Airman Successfully Opens MRE With Mouth

Mission Assurance Exercise 22-6 tests JBER’s emergency response capabilities

An airman proudly poses for a photo moments after successfully tearing open an MRE with his mouth. US Air Force photo by Alejandro Peña.

US Air Force photo by Alejandro Peña.

A United States airman is being heralded as a hero after becoming the first service member in history to successfully open an MRE with only his mouth.

Last Friday, Air Force Staff Sgt. Joe Davis showed great personal courage, ingenuity, and psychotic disregard for his own personal safety when he tore open an MRE with his pearly white teeth. According to Davis, he wasn’t trying to show off or do anything exceptional; rather, he says, he was just trying something new.

“I had never seen an MRE before,” said Davis. “I was having a lot of trouble opening it, and there weren’t any soldiers nearby to open it for me so I decided to try to rip it open with my teeth. It worked, but I scratched my face a little.”

According to eyewitness accounts, Davis was participating in the first — and probably only — field problem of his career when someone accidentally handed him an MRE instead of the lobster and corn crème brǔlée he had requested for lunch.

The standard operating procedure for United States airmen encountering MREs is to break contact and fall back to the nearest Air Force dining facility. With no such option, Davis spent the next several minutes struggling to open the MRE with his well-lotioned hands before ripping into the plastic packaging with his teeth. In this manner, Davis managed to open the bag but with so much gusto that the shredded plastic inflicted a massive gash up the side of his face that will leave him disfigured for the rest of his life.

Was it worth it? Davis says yes. He told Coffee or Die Magazine that he plans on eating the MRE as soon as he’s able to move his face without ripping out one of his 47 stitches. “The MRE I got is called Cheese and Veggie Omelet,” he said, “and I bet it’s pretty good!”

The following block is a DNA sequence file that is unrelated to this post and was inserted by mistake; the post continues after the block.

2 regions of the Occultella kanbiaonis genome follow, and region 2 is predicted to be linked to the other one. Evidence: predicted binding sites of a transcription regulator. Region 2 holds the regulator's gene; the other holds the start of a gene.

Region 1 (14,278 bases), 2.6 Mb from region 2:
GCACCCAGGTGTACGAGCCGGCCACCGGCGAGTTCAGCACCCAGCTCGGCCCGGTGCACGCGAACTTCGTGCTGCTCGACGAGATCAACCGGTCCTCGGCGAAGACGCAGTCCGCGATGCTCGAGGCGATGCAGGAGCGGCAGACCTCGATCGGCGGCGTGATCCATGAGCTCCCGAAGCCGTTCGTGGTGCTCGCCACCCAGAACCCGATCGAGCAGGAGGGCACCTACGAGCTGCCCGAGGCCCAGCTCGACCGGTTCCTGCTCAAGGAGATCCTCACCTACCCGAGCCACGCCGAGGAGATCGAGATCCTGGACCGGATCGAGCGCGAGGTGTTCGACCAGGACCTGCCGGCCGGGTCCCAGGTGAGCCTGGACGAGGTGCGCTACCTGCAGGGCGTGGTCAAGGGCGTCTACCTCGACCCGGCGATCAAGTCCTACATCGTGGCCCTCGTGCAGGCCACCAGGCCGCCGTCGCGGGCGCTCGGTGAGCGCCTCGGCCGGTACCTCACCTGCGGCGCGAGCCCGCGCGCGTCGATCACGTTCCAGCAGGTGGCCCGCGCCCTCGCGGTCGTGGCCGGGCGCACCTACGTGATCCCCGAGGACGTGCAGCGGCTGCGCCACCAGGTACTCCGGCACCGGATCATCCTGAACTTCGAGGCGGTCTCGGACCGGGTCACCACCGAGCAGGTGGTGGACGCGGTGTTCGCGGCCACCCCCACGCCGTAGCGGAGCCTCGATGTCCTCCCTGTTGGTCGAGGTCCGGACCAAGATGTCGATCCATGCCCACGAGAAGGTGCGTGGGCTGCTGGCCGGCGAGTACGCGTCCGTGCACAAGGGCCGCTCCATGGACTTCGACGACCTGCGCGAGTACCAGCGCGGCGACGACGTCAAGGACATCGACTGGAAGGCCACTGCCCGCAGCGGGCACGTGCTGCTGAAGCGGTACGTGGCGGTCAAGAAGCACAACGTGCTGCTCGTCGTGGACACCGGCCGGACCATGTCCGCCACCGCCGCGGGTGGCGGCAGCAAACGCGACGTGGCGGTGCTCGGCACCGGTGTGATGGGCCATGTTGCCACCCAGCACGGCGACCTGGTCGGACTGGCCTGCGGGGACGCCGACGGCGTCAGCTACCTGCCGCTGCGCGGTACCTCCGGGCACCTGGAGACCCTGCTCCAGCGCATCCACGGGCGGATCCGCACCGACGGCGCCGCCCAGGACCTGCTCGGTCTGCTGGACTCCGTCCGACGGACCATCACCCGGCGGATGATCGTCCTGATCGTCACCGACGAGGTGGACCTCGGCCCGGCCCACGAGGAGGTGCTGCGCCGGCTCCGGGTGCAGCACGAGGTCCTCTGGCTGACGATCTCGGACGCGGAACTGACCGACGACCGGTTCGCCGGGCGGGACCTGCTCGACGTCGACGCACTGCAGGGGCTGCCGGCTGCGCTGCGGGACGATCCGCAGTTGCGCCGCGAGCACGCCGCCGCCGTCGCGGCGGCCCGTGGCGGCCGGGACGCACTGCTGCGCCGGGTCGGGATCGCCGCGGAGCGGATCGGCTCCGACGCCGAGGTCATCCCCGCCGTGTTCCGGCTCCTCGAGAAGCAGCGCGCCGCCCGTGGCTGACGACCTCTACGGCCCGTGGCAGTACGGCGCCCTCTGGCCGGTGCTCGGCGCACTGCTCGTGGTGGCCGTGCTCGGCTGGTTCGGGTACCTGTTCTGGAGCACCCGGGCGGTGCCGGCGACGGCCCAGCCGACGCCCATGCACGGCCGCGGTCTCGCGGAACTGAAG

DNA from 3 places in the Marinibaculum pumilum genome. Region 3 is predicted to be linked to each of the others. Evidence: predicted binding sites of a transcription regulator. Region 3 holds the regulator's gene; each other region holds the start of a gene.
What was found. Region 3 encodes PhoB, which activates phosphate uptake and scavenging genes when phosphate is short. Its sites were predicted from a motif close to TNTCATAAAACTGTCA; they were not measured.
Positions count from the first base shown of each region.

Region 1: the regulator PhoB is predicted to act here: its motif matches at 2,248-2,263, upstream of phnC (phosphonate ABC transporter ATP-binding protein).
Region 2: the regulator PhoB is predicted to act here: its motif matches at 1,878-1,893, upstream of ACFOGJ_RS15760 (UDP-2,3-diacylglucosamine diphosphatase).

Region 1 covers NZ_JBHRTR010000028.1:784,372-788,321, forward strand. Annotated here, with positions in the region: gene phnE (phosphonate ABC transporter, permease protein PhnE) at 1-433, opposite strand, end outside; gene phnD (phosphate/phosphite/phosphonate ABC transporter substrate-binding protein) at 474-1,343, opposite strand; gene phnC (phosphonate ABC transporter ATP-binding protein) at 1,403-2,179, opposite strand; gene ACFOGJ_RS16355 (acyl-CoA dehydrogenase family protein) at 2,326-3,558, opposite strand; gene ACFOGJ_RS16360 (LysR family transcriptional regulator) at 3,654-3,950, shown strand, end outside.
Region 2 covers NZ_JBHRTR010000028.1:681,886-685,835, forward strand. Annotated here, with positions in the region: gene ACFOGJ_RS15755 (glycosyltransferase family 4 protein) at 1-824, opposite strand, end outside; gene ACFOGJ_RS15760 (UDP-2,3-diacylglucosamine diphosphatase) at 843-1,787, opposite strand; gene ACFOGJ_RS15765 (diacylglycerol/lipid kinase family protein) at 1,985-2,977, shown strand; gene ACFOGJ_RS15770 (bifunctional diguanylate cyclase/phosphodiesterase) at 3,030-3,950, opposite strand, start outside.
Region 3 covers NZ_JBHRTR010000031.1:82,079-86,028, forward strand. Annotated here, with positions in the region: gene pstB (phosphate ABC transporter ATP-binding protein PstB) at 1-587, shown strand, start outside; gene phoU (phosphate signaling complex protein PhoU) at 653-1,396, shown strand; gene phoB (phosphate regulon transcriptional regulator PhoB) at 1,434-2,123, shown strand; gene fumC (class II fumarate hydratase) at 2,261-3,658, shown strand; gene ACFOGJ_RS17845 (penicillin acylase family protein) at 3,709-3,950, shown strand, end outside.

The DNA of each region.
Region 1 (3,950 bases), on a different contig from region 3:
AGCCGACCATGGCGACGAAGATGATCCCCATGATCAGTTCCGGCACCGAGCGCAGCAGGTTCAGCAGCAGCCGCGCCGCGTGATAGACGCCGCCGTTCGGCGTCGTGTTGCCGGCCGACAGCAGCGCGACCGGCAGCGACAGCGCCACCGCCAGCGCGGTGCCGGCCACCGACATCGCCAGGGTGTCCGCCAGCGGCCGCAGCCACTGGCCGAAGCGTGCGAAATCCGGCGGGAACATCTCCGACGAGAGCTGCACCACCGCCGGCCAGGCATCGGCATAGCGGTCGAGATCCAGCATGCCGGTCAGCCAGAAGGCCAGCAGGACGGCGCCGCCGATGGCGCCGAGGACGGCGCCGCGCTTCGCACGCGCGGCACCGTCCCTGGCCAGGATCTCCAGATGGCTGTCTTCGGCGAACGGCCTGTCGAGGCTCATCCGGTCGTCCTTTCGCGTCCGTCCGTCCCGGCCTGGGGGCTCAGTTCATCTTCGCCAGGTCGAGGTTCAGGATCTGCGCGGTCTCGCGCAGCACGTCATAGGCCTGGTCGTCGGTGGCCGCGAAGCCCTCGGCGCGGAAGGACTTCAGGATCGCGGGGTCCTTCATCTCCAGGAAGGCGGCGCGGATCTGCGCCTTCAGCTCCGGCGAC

SATIRE DISCLAIMER: This article is a work of satire. It is fiction. The events depicted in this article did not happen. The airman’s injuries are simulated — not real — and he was not actually egregiously wounded trying to open an MRE ... because in real life, airmen don’t eat MREs; they eat lobster and corn crème brǔlée.

Read Next: 4 American Units That Conducted Multiple Combat Jumps During the Vietnam War

Eric Miller is a former Army Combat Medic from Parkersburg, West Virginia. He holds a bachelor’s degree in history and has worked with homeless populations and veteran services throughout the state. He is an avid outdoorsman and has recently become interested in woodworking.
More from Coffee or Die Magazine
A new Marine Corps physical training uniform will have shorter shorts than previous versions, but they won’t be as short as the long-banned, skin-tight, still-beloved “silkies.”
Not enough fuel, too many miles to go over open ocean, and the aircrew was flying into a spot they call the Black Hole.
During ferocious fighting in Anzio, Italy, Harold Nelson’s commander wrote to Nelson’s mother that he’d been put in for a Silver Star. Now 107, Nelson finally got it.
After a week of competition at Fort Bragg, North Carolina, four squads will travel to Washington, DC, for the last event of the Army-wide Best Squad competition — an interview panel with Pentagon leaders, including the sergeant major of the Army.
After more than seven months of full-scale warfare, Russian gas still flows through Ukraine to Europe each day.
A fleet of US Coast Guard and Army National Guard helicopters has descended on hurricane-ravaged Sanibel Island.
About one in five C-130s in the Air Force is out of service as older C-130Hs, which were first introduced in the 1970s, are grounded to have their propellers inspected.
The aircraft carrier Gerald R. Ford will spend at least one more day in Virginia.
Ford’s technological glitches included propulsion problems, hinky elevators, and gremlins in the catapults.
Francis Ford Coppola’s 1979 Vietnam War epic “Apocalypse Now” is one of the most recognizable war movies ever made, yet few fans are familiar with the insane story behind its production.